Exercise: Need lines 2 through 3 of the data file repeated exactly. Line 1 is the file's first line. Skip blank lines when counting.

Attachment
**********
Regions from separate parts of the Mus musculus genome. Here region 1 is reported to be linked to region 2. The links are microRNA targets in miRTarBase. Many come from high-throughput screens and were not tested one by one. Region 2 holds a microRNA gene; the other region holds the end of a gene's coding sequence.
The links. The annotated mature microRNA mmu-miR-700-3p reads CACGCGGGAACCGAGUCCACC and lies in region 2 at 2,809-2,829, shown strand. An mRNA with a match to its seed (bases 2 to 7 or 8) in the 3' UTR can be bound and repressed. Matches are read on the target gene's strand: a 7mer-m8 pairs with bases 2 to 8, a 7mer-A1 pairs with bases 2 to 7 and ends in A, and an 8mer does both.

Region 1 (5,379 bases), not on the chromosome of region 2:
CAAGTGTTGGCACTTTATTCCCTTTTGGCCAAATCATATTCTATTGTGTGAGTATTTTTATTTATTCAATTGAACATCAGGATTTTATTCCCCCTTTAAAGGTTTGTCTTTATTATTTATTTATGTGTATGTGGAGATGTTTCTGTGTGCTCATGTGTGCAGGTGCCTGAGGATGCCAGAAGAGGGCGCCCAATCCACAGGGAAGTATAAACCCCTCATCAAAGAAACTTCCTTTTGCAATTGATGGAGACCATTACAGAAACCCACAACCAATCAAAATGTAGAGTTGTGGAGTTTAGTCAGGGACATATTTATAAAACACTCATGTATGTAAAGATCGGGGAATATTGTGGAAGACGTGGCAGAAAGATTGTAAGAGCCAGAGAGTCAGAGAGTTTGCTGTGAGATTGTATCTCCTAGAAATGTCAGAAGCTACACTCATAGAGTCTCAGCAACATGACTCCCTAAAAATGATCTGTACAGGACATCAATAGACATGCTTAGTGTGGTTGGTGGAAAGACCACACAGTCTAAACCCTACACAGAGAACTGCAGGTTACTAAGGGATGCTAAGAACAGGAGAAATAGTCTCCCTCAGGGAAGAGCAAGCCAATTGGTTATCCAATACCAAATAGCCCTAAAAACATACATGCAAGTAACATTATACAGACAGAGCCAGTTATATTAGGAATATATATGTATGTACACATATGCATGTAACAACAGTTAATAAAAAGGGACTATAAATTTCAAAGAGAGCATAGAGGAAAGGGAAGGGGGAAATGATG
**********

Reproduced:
The links. The annotated mature microRNA mmu-miR-700-3p reads CACGCGGGAACCGAGUCCACC and lies in region 2 at 2,809-2,829, shown strand. An mRNA with a match to its seed (bases 2 to 7 or 8) in the 3' UTR can be bound and repressed. Matches are read on the target gene's strand: a 7mer-m8 pairs with bases 2 to 8, a 7mer-A1 pairs with bases 2 to 7 and ends in A, and an 8mer does both.

Region 1 (5,379 bases), not on the chromosome of region 2: